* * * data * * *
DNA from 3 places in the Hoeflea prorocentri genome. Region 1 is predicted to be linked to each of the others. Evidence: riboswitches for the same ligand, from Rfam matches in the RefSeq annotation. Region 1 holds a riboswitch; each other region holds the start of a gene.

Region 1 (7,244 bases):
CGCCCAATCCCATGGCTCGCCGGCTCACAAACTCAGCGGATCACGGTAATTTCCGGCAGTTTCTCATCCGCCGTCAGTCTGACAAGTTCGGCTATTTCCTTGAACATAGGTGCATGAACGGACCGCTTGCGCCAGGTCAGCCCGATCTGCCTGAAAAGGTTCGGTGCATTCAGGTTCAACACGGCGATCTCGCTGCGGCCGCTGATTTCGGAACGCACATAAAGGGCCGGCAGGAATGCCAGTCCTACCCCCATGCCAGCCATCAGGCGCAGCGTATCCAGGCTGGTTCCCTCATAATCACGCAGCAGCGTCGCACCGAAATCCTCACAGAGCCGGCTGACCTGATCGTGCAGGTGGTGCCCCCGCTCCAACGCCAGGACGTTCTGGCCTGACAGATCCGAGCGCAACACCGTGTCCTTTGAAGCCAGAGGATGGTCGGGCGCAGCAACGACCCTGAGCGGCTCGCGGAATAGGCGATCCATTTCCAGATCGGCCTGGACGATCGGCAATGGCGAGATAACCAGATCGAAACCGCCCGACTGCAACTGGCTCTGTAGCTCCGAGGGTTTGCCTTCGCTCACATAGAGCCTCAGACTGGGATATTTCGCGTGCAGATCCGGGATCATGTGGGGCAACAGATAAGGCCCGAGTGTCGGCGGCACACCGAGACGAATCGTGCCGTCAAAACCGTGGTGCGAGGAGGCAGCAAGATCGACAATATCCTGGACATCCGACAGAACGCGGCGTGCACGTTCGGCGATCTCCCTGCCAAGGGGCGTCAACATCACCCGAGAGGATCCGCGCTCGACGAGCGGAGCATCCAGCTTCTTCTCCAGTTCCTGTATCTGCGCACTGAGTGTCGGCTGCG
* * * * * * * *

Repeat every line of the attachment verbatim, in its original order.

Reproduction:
DNA from 3 places in the Hoeflea prorocentri genome. Region 1 is predicted to be linked to each of the others. Evidence: riboswitches for the same ligand, from Rfam matches in the RefSeq annotation. Region 1 holds a riboswitch; each other region holds the start of a gene.

Region 1 (7,244 bases):
CGCCCAATCCCATGGCTCGCCGGCTCACAAACTCAGCGGATCACGGTAATTTCCGGCAGTTTCTCATCCGCCGTCAGTCTGACAAGTTCGGCTATTTCCTTGAACATAGGTGCATGAACGGACCGCTTGCGCCAGGTCAGCCCGATCTGCCTGAAAAGGTTCGGTGCATTCAGGTTCAACACGGCGATCTCGCTGCGGCCGCTGATTTCGGAACGCACATAAAGGGCCGGCAGGAATGCCAGTCCTACCCCCATGCCAGCCATCAGGCGCAGCGTATCCAGGCTGGTTCCCTCATAATCACGCAGCAGCGTCGCACCGAAATCCTCACAGAGCCGGCTGACCTGATCGTGCAGGTGGTGCCCCCGCTCCAACGCCAGGACGTTCTGGCCTGACAGATCCGAGCGCAACACCGTGTCCTTTGAAGCCAGAGGATGGTCGGGCGCAGCAACGACCCTGAGCGGCTCGCGGAATAGGCGATCCATTTCCAGATCGGCCTGGACGATCGGCAATGGCGAGATAACCAGATCGAAACCGCCCGACTGCAACTGGCTCTGTAGCTCCGAGGGTTTGCCTTCGCTCACATAGAGCCTCAGACTGGGATATTTCGCGTGCAGATCCGGGATCATGTGGGGCAACAGATAAGGCCCGAGTGTCGGCGGCACACCGAGACGAATCGTGCCGTCAAAACCGTGGTGCGAGGAGGCAGCAAGATCGACAATATCCTGGACATCCGACAGAACGCGGCGTGCACGTTCGGCGATCTCCCTGCCAAGGGGCGTCAACATCACCCGAGAGGATCCGCGCTCGACGAGCGGAGCATCCAGCTTCTTCTCCAGTTCCTGTATCTGCGCACTGAGTGTCGGCTGCG